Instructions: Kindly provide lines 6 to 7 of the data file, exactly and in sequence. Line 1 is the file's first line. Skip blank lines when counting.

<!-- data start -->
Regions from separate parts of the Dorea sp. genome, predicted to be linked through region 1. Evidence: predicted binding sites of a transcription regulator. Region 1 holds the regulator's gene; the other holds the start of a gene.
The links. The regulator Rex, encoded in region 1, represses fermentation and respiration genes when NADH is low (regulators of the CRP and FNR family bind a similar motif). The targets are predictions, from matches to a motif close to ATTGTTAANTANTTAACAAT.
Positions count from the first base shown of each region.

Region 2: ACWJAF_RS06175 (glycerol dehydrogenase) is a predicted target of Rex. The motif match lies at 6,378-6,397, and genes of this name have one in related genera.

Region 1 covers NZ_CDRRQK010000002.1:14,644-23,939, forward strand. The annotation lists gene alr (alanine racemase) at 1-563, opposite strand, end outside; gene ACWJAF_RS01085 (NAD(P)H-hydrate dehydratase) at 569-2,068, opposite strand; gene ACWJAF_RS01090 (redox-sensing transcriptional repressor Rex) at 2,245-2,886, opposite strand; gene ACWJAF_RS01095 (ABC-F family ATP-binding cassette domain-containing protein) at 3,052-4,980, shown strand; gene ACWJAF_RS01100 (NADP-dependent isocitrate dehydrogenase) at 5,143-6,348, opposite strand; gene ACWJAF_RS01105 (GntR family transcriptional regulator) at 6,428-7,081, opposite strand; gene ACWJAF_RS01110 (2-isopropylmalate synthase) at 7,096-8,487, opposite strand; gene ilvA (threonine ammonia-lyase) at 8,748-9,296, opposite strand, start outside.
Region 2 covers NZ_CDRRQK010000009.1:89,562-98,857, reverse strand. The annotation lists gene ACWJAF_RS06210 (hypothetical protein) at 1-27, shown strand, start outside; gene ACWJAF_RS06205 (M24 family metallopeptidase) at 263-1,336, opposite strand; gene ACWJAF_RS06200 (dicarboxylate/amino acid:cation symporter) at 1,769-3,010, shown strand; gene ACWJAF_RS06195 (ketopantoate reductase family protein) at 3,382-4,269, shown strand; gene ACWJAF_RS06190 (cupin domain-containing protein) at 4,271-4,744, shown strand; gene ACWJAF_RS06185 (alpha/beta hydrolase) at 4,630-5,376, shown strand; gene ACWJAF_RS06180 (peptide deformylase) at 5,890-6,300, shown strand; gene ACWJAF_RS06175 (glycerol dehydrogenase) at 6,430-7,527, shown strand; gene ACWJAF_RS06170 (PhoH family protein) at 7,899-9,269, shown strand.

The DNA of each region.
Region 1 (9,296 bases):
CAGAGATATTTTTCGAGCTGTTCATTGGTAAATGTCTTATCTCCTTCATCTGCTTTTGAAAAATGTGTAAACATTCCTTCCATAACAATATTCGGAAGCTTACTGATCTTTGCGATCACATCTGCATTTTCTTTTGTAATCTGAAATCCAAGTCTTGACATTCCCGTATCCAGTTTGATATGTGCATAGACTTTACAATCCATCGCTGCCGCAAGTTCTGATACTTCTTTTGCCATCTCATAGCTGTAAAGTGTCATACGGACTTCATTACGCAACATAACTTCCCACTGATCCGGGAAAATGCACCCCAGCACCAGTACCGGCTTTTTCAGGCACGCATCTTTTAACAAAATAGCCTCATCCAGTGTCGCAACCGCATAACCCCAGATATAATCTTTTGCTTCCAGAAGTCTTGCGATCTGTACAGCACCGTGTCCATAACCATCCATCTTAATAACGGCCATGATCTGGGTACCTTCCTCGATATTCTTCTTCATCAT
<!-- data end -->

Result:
Region 2 covers NZ_CDRRQK010000009.1:89,562-98,857, reverse strand. The annotation lists gene ACWJAF_RS06210 (hypothetical protein) at 1-27, shown strand, start outside; gene ACWJAF_RS06205 (M24 family metallopeptidase) at 263-1,336, opposite strand; gene ACWJAF_RS06200 (dicarboxylate/amino acid:cation symporter) at 1,769-3,010, shown strand; gene ACWJAF_RS06195 (ketopantoate reductase family protein) at 3,382-4,269, shown strand; gene ACWJAF_RS06190 (cupin domain-containing protein) at 4,271-4,744, shown strand; gene ACWJAF_RS06185 (alpha/beta hydrolase) at 4,630-5,376, shown strand; gene ACWJAF_RS06180 (peptide deformylase) at 5,890-6,300, shown strand; gene ACWJAF_RS06175 (glycerol dehydrogenase) at 6,430-7,527, shown strand; gene ACWJAF_RS06170 (PhoH family protein) at 7,899-9,269, shown strand.

The DNA of each region.